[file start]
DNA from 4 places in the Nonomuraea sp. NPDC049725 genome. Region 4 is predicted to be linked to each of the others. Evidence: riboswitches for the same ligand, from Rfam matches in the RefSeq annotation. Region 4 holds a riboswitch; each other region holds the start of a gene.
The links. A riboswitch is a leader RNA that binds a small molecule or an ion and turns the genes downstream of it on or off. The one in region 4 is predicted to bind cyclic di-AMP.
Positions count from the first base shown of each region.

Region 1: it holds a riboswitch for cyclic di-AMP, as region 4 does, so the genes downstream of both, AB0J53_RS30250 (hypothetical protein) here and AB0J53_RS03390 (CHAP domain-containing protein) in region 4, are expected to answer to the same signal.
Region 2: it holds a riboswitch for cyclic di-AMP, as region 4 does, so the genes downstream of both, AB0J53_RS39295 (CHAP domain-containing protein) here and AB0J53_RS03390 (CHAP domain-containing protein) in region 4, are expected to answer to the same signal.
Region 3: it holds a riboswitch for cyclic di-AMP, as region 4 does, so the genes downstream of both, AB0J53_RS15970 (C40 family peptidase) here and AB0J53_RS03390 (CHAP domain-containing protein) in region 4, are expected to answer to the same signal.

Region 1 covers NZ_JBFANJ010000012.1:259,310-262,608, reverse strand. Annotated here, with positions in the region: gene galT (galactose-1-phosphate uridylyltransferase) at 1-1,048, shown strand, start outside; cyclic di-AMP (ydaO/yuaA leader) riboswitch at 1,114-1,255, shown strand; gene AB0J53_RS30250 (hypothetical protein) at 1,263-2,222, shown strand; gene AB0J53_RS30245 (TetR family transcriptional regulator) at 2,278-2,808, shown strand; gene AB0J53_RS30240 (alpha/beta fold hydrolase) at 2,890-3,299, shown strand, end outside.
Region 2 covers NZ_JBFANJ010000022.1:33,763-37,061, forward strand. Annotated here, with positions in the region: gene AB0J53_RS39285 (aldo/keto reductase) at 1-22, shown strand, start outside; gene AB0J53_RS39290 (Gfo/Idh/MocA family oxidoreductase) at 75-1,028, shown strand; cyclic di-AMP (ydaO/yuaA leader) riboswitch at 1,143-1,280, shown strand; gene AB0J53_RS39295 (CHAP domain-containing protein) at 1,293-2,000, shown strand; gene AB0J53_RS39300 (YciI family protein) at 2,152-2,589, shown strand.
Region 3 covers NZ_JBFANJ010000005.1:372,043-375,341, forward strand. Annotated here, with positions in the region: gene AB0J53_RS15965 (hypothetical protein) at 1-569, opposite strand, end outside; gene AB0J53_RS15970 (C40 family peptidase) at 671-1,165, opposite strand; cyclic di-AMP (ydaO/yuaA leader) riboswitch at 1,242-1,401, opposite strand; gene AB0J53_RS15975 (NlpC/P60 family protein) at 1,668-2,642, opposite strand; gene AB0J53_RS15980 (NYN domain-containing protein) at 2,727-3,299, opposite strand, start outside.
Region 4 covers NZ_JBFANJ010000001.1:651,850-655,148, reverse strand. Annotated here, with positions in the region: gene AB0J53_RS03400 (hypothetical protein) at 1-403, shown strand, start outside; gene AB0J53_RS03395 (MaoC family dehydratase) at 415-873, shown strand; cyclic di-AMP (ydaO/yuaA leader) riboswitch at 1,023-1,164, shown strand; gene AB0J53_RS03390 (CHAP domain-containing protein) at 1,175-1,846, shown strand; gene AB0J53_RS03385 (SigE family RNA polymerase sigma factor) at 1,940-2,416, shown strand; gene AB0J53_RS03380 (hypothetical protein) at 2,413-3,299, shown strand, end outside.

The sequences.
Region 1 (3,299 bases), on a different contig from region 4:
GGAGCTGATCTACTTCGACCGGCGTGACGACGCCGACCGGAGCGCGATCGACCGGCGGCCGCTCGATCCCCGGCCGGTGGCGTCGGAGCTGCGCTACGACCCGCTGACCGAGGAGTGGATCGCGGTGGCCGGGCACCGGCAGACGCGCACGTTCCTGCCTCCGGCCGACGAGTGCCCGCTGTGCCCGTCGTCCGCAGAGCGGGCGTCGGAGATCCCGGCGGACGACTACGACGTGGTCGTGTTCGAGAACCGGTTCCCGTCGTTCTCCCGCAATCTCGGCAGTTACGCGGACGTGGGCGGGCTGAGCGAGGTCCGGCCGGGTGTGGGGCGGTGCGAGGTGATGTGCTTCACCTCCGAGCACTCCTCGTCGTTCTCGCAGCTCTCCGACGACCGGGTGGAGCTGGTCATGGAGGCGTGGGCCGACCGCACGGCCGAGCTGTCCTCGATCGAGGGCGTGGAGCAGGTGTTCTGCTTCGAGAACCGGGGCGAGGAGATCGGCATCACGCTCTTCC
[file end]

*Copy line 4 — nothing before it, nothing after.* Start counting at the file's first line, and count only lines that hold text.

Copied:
Region 1: it holds a riboswitch for cyclic di-AMP, as region 4 does, so the genes downstream of both, AB0J53_RS30250 (hypothetical protein) here and AB0J53_RS03390 (CHAP domain-containing protein) in region 4, are expected to answer to the same signal.